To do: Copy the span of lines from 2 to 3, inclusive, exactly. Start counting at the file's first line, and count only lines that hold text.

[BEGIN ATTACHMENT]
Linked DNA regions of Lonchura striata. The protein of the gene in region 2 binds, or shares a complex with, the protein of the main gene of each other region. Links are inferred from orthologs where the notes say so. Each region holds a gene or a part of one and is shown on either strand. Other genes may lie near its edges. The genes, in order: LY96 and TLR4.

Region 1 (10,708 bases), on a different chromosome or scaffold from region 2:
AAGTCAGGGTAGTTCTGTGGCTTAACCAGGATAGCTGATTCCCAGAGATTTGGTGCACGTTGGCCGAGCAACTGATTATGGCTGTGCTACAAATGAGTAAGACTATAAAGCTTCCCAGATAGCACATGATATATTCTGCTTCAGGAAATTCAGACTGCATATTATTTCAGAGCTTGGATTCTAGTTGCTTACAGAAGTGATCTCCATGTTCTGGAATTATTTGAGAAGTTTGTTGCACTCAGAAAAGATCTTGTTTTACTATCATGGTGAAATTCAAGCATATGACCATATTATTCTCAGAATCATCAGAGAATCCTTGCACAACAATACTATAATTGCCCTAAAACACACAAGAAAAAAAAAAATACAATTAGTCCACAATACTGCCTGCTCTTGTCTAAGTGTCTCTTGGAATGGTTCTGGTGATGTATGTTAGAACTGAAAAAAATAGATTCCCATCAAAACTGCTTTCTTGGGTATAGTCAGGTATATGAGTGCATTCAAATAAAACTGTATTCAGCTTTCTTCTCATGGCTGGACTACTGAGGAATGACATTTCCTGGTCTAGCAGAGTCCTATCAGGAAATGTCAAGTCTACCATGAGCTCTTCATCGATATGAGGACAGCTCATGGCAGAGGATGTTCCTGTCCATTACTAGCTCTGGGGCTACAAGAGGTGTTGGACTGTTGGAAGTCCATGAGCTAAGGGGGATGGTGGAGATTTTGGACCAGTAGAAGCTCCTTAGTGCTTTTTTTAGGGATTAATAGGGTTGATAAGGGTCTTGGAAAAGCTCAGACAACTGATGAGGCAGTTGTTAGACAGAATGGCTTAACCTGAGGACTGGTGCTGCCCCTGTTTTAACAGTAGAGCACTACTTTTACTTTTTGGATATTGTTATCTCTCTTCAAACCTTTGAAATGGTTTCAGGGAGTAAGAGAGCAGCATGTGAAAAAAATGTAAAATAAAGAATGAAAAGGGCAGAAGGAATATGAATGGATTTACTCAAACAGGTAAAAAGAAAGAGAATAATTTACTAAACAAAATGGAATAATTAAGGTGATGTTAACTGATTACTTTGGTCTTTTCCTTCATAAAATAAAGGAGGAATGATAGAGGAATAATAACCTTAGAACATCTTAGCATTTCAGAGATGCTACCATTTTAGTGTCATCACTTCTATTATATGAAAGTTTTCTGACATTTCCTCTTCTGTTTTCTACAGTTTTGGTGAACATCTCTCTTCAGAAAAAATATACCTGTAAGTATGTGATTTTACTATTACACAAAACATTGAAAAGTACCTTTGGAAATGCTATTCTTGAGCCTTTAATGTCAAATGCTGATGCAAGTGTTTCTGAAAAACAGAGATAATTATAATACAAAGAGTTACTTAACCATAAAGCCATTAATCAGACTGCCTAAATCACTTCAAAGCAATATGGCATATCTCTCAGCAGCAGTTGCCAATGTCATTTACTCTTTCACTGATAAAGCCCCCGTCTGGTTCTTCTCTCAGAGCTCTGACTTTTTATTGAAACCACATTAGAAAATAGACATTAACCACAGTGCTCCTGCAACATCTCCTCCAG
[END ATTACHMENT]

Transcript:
Region 1 (10,708 bases), on a different chromosome or scaffold from region 2:
AAGTCAGGGTAGTTCTGTGGCTTAACCAGGATAGCTGATTCCCAGAGATTTGGTGCACGTTGGCCGAGCAACTGATTATGGCTGTGCTACAAATGAGTAAGACTATAAAGCTTCCCAGATAGCACATGATATATTCTGCTTCAGGAAATTCAGACTGCATATTATTTCAGAGCTTGGATTCTAGTTGCTTACAGAAGTGATCTCCATGTTCTGGAATTATTTGAGAAGTTTGTTGCACTCAGAAAAGATCTTGTTTTACTATCATGGTGAAATTCAAGCATATGACCATATTATTCTCAGAATCATCAGAGAATCCTTGCACAACAATACTATAATTGCCCTAAAACACACAAGAAAAAAAAAAATACAATTAGTCCACAATACTGCCTGCTCTTGTCTAAGTGTCTCTTGGAATGGTTCTGGTGATGTATGTTAGAACTGAAAAAAATAGATTCCCATCAAAACTGCTTTCTTGGGTATAGTCAGGTATATGAGTGCATTCAAATAAAACTGTATTCAGCTTTCTTCTCATGGCTGGACTACTGAGGAATGACATTTCCTGGTCTAGCAGAGTCCTATCAGGAAATGTCAAGTCTACCATGAGCTCTTCATCGATATGAGGACAGCTCATGGCAGAGGATGTTCCTGTCCATTACTAGCTCTGGGGCTACAAGAGGTGTTGGACTGTTGGAAGTCCATGAGCTAAGGGGGATGGTGGAGATTTTGGACCAGTAGAAGCTCCTTAGTGCTTTTTTTAGGGATTAATAGGGTTGATAAGGGTCTTGGAAAAGCTCAGACAACTGATGAGGCAGTTGTTAGACAGAATGGCTTAACCTGAGGACTGGTGCTGCCCCTGTTTTAACAGTAGAGCACTACTTTTACTTTTTGGATATTGTTATCTCTCTTCAAACCTTTGAAATGGTTTCAGGGAGTAAGAGAGCAGCATGTGAAAAAAATGTAAAATAAAGAATGAAAAGGGCAGAAGGAATATGAATGGATTTACTCAAACAGGTAAAAAGAAAGAGAATAATTTACTAAACAAAATGGAATAATTAAGGTGATGTTAACTGATTACTTTGGTCTTTTCCTTCATAAAATAAAGGAGGAATGATAGAGGAATAATAACCTTAGAACATCTTAGCATTTCAGAGATGCTACCATTTTAGTGTCATCACTTCTATTATATGAAAGTTTTCTGACATTTCCTCTTCTGTTTTCTACAGTTTTGGTGAACATCTCTCTTCAGAAAAAATATACCTGTAAGTATGTGATTTTACTATTACACAAAACATTGAAAAGTACCTTTGGAAATGCTATTCTTGAGCCTTTAATGTCAAATGCTGATGCAAGTGTTTCTGAAAAACAGAGATAATTATAATACAAAGAGTTACTTAACCATAAAGCCATTAATCAGACTGCCTAAATCACTTCAAAGCAATATGGCATATCTCTCAGCAGCAGTTGCCAATGTCATTTACTCTTTCACTGATAAAGCCCCCGTCTGGTTCTTCTCTCAGAGCTCTGACTTTTTATTGAAACCACATTAGAAAATAGACATTAACCACAGTGCTCCTGCAACATCTCCTCCAG